80s Category Romances: Mustache Week

Doing this blog together may have exacerbated our smut-collecting tendencies. Case in point: last year Erin bought a whole box of 80s category romances. Obviously, we had to read (and discuss) these treasures together.

One of our goals for 2023 is therefore to do a couple of focused weeks on 80s categories romance, each loosely organized around a theme. And what better place to start than mustaches?

Look. At. Those. Mustaches!

Which romance are you reading? Based on the blurb, what’s the basic premise?

Holly: I’m reading The Temptress Touch by Lori Herter. The hero is a painter, and he paints the heroine’s portrait (as evidenced by the portrait of the heroine creepily watching them kiss on the cover of the book). The heroine had rejected the hero’s advances, but then decided she liked him after all, so she’s going to use the opportunity to seduce him.

I admit that I opened the book randomly to the middle and read a bit, and it seems like the big conflict is going to be because the heroine seduced the hero, the hero now thinks she’s a big ole slut, and she does not appreciate the mistrust and shaming. I’ll be interested to see how this dynamic is handled.

Erin: I’m reading Calling the Shots by Kathy Alerding because it’s a hockey romance. The blurb is puntastic with hockey references. Apparently the heroine is a trainer for Omaha, and the hero sweeps in as…a player and a talent scout and a skating coach? I don’t even know how that would work, but I guess I’ll find out! Naturally, she will be irritated by both his usurpation of her position and her unwanted lustful feelings, but he will prove irresistible in the end. Of course, he is the sort of man who can’t be tied down, and that will make my head absolutely explode until he is somehow forced to confront his feelings and (presumably retire and) tie himself down. 

Ingrid: I’m reading Walking on Air by Michele Robbe. Basically, we have Alexandra as the only woman on the ground crew for an airship (a freaking BLIMP, GUYS) who has carved out a place for herself with all the men, until womanizer Cameron comes along. He’s a womanizer and she’s desperately trying to hold on to her career and stay away from him…because obviously she’d have to choose between the two? 

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Back to Old School: It Was Contemporary Week

Night Whispers by Judith McNaught (1998)

Heat Factor: No foreplay.

Character Chemistry: Sex so good you’ll forget all of your police training. (But they’re definitely gonna get divorced.)

Plot: Cop goes undercover to investigate her estranged family.

Overall: That’s a nope.


Sea Swept by Nora Roberts (1998)

Heat Factor: Fighting is foreplay.

Character Chemistry: Sex so good you’ll forget the ethics of your very sensitive job.

Plot: Three brothers have to honor their father’s last wish by rearranging their lives and taking care of their newly adopted ten-year-old brother. And the social worker is really hot.

Overall: Rough seas ahead.

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Back to Old School: Devils Week

Devil’s Bride by Stephanie Laurens (1998)

Heat Factor: Devil is going to make the molten heat inside Honoria explode. In a cataclysmic starburst. For 25 pages.

Character Chemistry: You’re my perfect match because our bloodlines make us strong enough to tame each other. But Devil never says “I love you.”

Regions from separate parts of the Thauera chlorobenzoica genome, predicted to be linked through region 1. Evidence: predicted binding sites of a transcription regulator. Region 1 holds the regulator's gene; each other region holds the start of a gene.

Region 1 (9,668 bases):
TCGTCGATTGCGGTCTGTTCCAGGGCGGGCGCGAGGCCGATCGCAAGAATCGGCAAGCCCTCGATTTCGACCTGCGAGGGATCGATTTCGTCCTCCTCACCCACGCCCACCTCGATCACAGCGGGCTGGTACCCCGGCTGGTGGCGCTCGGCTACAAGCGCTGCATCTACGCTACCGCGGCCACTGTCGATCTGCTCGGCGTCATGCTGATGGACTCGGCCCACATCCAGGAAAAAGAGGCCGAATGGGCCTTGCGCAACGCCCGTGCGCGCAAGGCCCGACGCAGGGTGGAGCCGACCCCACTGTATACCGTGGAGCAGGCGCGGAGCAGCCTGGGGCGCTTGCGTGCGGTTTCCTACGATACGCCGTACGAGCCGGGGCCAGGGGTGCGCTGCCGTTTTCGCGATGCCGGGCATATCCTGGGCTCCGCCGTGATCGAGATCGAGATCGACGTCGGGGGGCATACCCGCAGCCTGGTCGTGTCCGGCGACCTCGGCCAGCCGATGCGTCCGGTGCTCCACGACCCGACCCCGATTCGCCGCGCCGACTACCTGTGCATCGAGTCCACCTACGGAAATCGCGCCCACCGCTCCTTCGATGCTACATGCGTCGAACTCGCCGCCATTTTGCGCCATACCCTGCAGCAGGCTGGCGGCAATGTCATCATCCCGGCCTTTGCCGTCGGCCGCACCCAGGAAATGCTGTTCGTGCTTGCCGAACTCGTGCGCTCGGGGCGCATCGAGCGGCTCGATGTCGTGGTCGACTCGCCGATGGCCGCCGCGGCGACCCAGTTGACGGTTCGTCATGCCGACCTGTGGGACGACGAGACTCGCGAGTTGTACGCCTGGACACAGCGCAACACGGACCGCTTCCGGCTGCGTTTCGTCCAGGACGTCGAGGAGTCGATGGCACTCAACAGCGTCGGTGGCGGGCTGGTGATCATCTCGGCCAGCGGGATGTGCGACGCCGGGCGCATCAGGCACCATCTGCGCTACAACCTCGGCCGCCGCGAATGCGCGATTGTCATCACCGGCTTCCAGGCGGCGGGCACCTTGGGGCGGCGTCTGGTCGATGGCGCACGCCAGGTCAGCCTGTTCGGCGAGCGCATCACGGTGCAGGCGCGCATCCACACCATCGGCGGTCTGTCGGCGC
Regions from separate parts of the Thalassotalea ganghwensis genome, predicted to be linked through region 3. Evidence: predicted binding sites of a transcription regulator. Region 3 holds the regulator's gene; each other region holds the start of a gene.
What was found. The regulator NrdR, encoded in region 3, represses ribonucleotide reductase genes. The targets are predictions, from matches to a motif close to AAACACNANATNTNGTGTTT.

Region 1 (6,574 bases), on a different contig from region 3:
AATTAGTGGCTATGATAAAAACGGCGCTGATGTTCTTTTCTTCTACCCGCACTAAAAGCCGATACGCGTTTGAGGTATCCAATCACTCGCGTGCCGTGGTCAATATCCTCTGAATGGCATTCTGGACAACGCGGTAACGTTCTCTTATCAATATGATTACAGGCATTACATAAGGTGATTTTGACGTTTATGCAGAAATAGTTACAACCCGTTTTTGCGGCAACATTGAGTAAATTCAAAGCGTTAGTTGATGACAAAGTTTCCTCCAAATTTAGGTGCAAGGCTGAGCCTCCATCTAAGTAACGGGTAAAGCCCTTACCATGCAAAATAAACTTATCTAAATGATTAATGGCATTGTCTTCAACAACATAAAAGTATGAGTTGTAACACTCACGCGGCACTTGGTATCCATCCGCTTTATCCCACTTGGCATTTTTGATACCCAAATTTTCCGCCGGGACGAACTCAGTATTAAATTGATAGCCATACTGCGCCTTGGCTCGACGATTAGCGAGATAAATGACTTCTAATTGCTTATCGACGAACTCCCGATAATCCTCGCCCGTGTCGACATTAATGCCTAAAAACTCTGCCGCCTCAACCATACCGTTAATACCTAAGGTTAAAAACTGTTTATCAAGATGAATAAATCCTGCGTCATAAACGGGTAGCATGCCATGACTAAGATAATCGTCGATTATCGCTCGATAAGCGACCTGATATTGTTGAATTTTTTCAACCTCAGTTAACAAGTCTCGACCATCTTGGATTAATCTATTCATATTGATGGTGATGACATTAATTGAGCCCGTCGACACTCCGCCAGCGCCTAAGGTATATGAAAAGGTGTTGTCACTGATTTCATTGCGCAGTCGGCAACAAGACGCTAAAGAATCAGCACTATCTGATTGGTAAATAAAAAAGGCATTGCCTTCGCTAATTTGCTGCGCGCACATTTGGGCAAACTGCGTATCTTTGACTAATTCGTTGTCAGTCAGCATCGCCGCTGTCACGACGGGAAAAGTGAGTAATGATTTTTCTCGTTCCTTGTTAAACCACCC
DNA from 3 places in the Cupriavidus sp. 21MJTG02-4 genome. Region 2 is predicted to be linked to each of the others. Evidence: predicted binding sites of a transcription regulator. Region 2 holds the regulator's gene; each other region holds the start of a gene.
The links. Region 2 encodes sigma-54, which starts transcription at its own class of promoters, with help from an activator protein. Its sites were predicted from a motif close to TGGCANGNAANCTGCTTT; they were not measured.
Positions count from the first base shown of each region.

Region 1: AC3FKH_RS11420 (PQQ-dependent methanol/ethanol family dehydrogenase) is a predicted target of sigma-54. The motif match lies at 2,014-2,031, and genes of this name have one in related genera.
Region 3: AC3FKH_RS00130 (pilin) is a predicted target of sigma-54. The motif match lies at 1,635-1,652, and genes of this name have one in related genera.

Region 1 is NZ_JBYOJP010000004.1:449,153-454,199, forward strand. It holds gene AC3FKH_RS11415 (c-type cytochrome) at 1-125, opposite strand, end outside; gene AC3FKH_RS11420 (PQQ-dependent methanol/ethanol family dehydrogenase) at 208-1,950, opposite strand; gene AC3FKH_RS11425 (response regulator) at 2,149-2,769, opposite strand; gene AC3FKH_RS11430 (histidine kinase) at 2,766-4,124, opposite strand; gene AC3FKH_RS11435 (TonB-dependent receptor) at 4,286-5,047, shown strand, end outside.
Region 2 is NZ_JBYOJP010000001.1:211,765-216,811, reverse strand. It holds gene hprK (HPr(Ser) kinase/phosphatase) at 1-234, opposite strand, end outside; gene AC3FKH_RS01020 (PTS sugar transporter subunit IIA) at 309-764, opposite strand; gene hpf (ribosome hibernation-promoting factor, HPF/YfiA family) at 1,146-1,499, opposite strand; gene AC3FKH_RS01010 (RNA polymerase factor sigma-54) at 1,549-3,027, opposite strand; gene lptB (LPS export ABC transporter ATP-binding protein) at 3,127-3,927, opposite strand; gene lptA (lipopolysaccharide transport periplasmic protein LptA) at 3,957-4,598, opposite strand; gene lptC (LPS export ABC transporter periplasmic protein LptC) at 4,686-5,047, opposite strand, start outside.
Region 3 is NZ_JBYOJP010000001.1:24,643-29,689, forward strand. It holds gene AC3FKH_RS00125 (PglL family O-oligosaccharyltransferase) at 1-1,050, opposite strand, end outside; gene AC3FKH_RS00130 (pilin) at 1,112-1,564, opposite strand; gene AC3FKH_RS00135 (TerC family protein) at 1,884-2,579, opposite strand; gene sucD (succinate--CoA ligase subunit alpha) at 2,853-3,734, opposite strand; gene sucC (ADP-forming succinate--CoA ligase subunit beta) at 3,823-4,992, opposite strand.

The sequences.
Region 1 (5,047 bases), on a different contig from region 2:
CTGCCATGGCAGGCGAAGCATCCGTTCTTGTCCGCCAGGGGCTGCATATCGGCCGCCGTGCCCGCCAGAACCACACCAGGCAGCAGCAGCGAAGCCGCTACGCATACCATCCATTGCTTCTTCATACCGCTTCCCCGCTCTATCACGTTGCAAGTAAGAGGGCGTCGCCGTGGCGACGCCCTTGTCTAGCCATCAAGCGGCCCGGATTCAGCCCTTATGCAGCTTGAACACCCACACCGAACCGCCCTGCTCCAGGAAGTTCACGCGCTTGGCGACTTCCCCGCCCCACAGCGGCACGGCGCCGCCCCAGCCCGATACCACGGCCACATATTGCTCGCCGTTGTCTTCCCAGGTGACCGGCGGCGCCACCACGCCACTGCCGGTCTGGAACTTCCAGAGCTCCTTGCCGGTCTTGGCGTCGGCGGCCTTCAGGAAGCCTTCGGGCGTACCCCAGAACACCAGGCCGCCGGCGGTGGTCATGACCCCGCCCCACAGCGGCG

Plot: Murder most foul.

Overall: Erin was tickled. Ingrid powered through. Holly hated it.


Devil in Winter by Lisa Kleypas (2006)

Heat Factor: Billiards and blow jobs

Character Chemistry: Sebastian is such an asshole, but he’s also so soft for Evie.

Plot: Marriage of convenience, gambling hell edition.

Overall: Erin loved it. Holly tolerated it. Ingrid can’t remember the plot.

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Back to Old School: Pirate Week

Gentle Rogue by Johanna Lindsey (1990)

Heat Factor: It’s your standard old school fare—a couple of relatively descriptive scenes and then a bunch of interludes that fade to black.

Character Chemistry: Antagonism leads to love. 

Plot: Georgie is dressed as a boy but James knows she’s a woman. So he’s seducing her. And then they’re forced to get married. 

Overall: Slow. Then bonkers.


Captured by Beverly Jenkins (2009)

Heat Factor: There’s a lot of blue balls, and then it’s just balls to the wall.

Character Chemistry: It was “NO!” Then, “YES, let’s do it.” Then, “Let’s get married!”

Plot: Dominic steals Clare away from her mistress and shows her a life of freedom, but Clare can’t rest easy until her children have also been freed from slavery.

Overall: High stakes, low tension. Very historically juicy.

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Back to Old School: Hottie McScottie Week

The Black Lyon by Jude Deveraux (1980)

Heat Factor: It slipped in. Consent optional. Do you need consent if you’re married?

Character Chemistry: He is large, grumpy and swarthy, and she is fair, smol and pure. How can they not fall in love?

Plot: One damn thing after the next, caused by miscommunication and stupidity.

Overall: They’re mad at each other, but they don’t know why they’re mad at each other, and they won’t stop doing dumb things to each other.


The Bride by Julie Garwood (1989)

Heat Factor: It’s the sexiest one we’ve read so far in the Old School read-a-thon

Character Chemistry: It’s The Taming of the Shrew, but who’s taming who?

Plot: Jamie’s like, “You told me to handle it! So I handled it.”

Overall: This book is absolutely delightful.

Content Note: These books contain rape, ablism, and racism and we discuss this content in our review. Also, sorry, Ranulf of The Black Lyon is not actually a Hottie McScottie, but he’s got highlander energy.

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